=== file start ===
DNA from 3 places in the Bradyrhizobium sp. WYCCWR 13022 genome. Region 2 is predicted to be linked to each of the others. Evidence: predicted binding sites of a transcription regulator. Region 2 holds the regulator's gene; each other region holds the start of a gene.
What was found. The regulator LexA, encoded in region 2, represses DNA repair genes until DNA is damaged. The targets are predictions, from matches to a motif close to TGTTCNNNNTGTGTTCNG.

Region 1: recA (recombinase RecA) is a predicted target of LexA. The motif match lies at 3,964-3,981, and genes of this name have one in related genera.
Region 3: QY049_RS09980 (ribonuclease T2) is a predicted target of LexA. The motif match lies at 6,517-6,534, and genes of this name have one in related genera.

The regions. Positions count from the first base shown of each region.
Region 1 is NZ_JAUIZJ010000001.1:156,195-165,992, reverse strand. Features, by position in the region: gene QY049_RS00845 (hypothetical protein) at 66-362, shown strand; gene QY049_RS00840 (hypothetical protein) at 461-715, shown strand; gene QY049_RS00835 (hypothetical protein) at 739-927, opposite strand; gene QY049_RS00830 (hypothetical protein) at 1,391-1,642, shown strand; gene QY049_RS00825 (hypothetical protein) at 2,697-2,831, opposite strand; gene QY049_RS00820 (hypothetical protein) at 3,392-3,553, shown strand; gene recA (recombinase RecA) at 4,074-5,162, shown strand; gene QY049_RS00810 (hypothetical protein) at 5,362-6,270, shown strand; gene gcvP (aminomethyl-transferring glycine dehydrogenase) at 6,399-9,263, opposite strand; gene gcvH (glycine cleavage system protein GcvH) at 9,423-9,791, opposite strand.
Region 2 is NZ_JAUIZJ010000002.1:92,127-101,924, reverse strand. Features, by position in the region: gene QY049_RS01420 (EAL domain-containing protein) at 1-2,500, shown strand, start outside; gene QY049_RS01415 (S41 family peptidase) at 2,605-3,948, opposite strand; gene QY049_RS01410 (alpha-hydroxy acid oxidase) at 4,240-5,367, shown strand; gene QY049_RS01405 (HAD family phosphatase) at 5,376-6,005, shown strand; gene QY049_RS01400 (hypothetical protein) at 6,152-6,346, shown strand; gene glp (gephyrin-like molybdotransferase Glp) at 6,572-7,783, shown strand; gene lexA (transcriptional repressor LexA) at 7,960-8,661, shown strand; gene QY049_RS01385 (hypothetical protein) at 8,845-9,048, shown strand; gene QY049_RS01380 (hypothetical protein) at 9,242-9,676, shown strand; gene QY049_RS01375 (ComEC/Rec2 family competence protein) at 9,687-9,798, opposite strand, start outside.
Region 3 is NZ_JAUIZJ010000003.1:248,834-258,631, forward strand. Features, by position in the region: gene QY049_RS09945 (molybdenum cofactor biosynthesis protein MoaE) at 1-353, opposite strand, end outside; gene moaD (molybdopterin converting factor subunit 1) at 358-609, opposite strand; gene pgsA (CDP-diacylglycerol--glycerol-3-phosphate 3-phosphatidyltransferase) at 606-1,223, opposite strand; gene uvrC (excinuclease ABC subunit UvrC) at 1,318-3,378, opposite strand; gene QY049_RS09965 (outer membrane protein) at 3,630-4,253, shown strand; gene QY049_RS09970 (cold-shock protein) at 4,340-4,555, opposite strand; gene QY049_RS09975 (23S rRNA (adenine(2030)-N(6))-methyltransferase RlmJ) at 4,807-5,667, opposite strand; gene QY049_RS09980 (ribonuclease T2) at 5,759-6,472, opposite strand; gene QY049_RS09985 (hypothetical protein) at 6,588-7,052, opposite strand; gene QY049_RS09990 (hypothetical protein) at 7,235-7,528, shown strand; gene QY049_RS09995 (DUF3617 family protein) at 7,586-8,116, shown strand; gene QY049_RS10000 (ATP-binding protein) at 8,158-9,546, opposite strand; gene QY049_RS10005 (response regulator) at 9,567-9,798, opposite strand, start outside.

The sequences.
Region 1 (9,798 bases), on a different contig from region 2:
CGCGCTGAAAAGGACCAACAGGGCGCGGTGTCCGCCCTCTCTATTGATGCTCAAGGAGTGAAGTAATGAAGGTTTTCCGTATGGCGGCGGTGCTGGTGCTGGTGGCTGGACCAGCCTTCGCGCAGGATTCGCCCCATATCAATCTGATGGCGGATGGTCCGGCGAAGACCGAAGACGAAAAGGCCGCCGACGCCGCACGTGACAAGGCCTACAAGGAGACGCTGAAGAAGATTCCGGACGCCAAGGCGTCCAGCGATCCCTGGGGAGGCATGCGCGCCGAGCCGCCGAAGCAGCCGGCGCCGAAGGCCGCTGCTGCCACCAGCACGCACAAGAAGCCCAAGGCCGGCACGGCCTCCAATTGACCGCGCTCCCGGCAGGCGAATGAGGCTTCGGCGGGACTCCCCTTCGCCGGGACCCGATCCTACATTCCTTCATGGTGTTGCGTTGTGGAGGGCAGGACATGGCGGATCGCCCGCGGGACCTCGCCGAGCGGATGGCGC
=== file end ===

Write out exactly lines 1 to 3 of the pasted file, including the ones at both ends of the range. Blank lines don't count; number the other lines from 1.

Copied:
DNA from 3 places in the Bradyrhizobium sp. WYCCWR 13022 genome. Region 2 is predicted to be linked to each of the others. Evidence: predicted binding sites of a transcription regulator. Region 2 holds the regulator's gene; each other region holds the start of a gene.
What was found. The regulator LexA, encoded in region 2, represses DNA repair genes until DNA is damaged. The targets are predictions, from matches to a motif close to TGTTCNNNNTGTGTTCNG.

Region 1: recA (recombinase RecA) is a predicted target of LexA. The motif match lies at 3,964-3,981, and genes of this name have one in related genera.